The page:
When considering whether to go with a publisher’s content studio, an independent agency, or a mix of freelancers, think first of your budget and then of your audience. If your budget can support it, a publisher’s content studio offers both content creation and distribution. This is handy but also limits your distribution somewhat — you may not have enough money left to distribute elsewhere. Independent agencies can provide a full-service approach that places content in a variety of channels — but have more overhead. A mix of freelancers takes a lot of management time but can provide the greatest value, as well as provide more specialization since you can select the best freelancers for the job. When making the next budget, we recommend trying out the options to see what works best for your organization. You may want to make the decision on a per project basis or stick with what works over time.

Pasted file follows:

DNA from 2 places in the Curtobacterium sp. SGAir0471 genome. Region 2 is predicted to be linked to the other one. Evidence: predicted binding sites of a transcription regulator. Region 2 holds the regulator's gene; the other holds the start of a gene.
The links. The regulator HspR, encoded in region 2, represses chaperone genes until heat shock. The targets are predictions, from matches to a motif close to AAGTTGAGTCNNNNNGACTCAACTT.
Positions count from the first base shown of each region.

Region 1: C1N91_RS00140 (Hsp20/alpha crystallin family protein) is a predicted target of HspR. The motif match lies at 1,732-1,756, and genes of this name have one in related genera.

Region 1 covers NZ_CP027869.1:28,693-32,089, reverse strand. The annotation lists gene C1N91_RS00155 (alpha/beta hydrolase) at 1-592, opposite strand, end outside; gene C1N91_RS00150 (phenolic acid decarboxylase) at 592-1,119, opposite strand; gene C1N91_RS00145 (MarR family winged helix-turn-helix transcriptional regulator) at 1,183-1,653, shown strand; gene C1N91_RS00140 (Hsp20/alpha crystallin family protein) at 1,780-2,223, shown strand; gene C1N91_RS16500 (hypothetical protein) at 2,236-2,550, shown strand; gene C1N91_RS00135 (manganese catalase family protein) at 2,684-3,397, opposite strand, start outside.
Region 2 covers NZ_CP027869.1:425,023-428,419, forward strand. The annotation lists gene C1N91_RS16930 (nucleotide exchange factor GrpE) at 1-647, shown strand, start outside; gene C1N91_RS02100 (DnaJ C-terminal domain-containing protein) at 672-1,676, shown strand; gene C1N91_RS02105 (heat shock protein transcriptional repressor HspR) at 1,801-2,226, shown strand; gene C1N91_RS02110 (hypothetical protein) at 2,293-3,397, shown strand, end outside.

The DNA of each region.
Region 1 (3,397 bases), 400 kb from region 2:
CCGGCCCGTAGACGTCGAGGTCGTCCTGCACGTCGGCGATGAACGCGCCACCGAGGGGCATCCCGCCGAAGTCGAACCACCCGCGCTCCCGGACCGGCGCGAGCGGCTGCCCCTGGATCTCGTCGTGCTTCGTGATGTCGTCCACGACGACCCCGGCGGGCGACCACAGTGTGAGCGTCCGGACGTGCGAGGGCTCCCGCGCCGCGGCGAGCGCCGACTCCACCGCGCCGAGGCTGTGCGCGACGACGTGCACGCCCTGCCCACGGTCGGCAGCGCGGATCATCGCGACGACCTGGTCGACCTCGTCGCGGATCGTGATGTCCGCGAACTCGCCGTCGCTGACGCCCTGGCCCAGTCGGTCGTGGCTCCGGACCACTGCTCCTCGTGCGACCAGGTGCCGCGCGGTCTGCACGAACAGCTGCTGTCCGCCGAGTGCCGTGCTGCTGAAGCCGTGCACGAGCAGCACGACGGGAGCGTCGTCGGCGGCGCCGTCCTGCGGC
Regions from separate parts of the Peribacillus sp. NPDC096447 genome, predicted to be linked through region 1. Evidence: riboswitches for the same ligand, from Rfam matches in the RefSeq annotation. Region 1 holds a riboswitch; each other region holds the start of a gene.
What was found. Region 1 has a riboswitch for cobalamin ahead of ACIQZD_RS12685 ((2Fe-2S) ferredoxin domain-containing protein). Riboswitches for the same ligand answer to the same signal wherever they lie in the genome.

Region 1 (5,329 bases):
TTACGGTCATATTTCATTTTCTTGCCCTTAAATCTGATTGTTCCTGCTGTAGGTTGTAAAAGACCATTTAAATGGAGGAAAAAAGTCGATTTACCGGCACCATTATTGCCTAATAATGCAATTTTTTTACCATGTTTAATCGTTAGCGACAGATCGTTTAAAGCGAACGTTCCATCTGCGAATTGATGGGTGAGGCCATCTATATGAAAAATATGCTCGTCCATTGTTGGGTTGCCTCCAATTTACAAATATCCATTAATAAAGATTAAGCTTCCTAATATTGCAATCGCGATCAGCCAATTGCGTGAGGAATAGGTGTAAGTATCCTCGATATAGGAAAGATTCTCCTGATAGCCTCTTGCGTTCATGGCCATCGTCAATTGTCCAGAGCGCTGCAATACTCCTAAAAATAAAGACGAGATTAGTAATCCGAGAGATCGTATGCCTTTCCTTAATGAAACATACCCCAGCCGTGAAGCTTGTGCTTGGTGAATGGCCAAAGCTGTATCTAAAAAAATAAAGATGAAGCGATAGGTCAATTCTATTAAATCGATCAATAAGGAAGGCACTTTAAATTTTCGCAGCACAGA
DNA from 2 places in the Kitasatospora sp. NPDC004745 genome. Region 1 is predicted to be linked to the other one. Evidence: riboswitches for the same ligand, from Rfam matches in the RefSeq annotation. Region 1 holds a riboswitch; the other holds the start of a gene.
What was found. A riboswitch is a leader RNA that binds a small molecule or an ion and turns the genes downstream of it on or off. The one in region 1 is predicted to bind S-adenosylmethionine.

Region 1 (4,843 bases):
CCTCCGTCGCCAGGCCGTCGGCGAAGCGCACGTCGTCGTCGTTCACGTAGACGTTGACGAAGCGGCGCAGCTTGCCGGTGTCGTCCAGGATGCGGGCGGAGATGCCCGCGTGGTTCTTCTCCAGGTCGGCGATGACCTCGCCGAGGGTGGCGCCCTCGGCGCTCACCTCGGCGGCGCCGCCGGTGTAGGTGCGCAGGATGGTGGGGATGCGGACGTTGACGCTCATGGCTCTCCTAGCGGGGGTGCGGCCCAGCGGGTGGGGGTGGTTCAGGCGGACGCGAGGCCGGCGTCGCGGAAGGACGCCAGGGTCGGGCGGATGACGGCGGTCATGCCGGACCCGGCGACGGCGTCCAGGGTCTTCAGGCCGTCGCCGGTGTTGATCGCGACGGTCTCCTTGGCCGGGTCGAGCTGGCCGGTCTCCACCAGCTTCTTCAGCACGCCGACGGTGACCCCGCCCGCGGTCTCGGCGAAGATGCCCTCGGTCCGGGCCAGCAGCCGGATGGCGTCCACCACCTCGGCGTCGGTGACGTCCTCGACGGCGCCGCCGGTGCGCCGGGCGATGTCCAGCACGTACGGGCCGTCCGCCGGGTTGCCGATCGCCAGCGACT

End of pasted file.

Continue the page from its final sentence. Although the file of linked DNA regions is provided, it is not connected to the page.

Social media ads. As we saw above, social media is mostly pay-to-play. While this is unfortunate for those who have invested a lot of resources in developing a large community, the upside is that content amplification becomes much easier. You just have to pay for it. These platforms have simplified targeting so that each message reaches the segment of your audience most interested in that message.

Budgeting for this can be tricky, as the average cost per click shifts every quarter depending on commercial interest. You also have to decide — or better yet, experiment — on how to bid on your audiences. For most content amplification opportunities, we recommend cost-per-click versus cost-per-impression. The goal is to bring your existing audience to your content, thus increasing the content’s impact through more engagement. Take time to experiment: test how different combinations of ad formats, targeting, and ad creative impact your costs and engagement rates.